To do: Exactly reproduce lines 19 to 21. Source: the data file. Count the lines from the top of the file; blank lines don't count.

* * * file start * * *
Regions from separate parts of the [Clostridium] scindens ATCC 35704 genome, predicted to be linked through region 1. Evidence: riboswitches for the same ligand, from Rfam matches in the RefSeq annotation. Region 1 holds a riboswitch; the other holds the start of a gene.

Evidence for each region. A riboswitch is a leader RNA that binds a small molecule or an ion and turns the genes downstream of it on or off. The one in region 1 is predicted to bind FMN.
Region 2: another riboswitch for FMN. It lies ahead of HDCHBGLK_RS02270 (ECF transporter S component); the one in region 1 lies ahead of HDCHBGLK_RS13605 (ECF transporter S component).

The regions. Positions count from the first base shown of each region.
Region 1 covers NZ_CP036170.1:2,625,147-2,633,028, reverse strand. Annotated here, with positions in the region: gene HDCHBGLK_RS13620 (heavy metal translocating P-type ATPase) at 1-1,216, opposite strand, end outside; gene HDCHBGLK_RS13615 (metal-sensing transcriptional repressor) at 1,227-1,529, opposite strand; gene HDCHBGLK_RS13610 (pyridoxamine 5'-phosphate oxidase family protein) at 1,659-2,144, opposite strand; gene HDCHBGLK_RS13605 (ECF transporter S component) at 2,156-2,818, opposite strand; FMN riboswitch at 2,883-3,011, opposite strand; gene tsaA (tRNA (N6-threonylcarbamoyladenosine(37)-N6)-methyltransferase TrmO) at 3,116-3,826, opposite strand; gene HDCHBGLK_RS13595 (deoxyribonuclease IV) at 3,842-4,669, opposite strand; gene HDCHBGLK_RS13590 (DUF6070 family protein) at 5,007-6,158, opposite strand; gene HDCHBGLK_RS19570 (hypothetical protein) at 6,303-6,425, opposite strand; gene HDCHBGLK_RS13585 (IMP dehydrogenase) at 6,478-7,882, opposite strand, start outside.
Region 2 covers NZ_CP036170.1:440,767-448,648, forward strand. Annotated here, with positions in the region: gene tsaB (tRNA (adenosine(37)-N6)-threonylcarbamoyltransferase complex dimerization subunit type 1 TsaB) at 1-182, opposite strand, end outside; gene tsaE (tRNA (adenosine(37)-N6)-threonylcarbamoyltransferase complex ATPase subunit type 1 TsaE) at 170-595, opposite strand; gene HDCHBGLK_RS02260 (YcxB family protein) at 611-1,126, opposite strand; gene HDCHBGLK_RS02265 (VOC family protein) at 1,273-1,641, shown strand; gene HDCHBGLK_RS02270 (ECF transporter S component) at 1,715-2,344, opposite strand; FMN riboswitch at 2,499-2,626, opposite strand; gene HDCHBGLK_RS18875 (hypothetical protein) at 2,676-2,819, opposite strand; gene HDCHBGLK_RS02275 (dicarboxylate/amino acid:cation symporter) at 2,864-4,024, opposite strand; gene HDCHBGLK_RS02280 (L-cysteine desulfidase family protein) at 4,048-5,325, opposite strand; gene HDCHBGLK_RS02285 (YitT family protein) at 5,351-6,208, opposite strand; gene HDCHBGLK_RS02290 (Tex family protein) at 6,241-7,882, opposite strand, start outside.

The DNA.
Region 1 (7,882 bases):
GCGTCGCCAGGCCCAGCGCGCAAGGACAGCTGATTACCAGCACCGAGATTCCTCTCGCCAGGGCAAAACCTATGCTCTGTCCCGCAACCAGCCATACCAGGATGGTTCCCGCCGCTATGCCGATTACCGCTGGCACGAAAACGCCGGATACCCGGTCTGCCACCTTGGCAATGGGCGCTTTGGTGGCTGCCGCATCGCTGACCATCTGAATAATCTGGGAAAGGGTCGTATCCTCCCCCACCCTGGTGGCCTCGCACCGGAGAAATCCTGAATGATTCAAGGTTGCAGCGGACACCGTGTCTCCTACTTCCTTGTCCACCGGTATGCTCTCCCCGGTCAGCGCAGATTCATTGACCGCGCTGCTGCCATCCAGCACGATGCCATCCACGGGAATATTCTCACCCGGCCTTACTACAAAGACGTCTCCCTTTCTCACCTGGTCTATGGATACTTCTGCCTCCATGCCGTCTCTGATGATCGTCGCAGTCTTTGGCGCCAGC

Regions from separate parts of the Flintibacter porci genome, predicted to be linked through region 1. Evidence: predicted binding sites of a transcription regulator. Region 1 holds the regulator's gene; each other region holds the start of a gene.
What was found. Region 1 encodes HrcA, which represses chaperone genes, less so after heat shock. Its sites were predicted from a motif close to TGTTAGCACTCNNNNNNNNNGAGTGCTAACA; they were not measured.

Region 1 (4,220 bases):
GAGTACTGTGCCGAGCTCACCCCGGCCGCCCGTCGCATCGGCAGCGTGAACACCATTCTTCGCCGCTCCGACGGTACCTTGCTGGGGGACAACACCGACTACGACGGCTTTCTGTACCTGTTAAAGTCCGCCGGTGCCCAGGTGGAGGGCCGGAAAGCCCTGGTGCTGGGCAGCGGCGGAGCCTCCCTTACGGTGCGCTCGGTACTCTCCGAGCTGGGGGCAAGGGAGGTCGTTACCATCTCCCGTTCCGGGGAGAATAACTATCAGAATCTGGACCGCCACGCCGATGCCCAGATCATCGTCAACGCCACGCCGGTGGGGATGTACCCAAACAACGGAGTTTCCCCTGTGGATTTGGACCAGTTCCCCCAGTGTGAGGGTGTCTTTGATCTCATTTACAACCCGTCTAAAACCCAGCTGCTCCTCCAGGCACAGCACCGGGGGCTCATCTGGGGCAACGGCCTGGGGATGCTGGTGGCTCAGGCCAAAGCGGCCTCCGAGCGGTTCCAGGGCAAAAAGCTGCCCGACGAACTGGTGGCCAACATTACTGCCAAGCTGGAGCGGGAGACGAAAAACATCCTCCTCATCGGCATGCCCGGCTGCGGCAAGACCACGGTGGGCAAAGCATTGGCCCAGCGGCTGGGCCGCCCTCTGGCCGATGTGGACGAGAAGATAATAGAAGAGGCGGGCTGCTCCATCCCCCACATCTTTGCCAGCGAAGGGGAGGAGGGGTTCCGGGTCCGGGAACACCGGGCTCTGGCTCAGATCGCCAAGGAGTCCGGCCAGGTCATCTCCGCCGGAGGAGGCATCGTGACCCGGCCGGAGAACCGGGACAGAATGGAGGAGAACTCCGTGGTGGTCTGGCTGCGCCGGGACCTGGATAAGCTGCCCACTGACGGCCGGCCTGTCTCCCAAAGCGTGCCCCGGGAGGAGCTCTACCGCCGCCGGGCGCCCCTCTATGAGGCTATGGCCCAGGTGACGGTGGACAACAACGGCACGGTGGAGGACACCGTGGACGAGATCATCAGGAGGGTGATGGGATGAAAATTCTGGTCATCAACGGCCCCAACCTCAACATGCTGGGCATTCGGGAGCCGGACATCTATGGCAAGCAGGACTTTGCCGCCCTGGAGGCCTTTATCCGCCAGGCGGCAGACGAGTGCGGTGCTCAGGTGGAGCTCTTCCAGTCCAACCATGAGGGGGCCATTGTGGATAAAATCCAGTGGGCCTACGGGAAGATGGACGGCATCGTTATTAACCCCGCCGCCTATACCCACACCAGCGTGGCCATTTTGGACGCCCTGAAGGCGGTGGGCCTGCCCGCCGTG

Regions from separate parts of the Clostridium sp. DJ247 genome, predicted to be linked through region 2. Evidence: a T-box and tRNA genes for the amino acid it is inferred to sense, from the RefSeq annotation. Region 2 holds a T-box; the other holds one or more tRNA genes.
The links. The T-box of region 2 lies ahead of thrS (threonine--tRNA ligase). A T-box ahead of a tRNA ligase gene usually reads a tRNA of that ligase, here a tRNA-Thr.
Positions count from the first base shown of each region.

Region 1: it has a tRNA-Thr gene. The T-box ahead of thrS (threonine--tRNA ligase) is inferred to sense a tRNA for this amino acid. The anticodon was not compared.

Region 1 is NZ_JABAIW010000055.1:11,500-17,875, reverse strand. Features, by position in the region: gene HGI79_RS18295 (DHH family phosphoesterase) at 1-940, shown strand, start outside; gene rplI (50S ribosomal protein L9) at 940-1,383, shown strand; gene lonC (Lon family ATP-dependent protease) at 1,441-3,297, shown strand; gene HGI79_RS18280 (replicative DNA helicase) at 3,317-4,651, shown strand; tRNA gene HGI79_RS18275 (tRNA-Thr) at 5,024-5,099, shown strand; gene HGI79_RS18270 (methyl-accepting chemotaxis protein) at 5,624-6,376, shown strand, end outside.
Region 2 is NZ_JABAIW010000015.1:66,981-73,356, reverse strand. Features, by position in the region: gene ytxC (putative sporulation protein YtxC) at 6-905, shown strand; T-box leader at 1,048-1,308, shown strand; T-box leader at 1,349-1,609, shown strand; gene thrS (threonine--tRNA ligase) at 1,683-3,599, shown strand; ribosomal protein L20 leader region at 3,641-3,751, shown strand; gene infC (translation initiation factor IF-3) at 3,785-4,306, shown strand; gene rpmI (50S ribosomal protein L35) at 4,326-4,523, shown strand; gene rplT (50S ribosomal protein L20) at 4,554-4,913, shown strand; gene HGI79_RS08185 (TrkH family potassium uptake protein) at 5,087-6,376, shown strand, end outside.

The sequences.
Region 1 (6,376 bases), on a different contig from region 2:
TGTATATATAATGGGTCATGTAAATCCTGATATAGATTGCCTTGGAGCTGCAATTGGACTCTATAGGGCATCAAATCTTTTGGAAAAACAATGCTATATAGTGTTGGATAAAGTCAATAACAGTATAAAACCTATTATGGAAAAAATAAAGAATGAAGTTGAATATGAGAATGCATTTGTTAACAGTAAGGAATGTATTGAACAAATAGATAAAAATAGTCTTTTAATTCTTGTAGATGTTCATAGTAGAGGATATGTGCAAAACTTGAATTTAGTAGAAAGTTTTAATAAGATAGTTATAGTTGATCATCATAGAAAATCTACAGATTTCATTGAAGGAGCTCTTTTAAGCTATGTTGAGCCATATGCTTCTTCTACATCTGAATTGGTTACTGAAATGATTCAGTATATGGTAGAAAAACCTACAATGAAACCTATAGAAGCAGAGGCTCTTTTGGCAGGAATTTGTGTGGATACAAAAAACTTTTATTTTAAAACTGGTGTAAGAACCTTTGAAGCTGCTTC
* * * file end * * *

Region 2 is NZ_JABAIW010000015.1:66,981-73,356, reverse strand. Features, by position in the region: gene ytxC (putative sporulation protein YtxC) at 6-905, shown strand; T-box leader at 1,048-1,308, shown strand; T-box leader at 1,349-1,609, shown strand; gene thrS (threonine--tRNA ligase) at 1,683-3,599, shown strand; ribosomal protein L20 leader region at 3,641-3,751, shown strand; gene infC (translation initiation factor IF-3) at 3,785-4,306, shown strand; gene rpmI (50S ribosomal protein L35) at 4,326-4,523, shown strand; gene rplT (50S ribosomal protein L20) at 4,554-4,913, shown strand; gene HGI79_RS08185 (TrkH family potassium uptake protein) at 5,087-6,376, shown strand, end outside.

The sequences.
Region 1 (6,376 bases), on a different contig from region 2: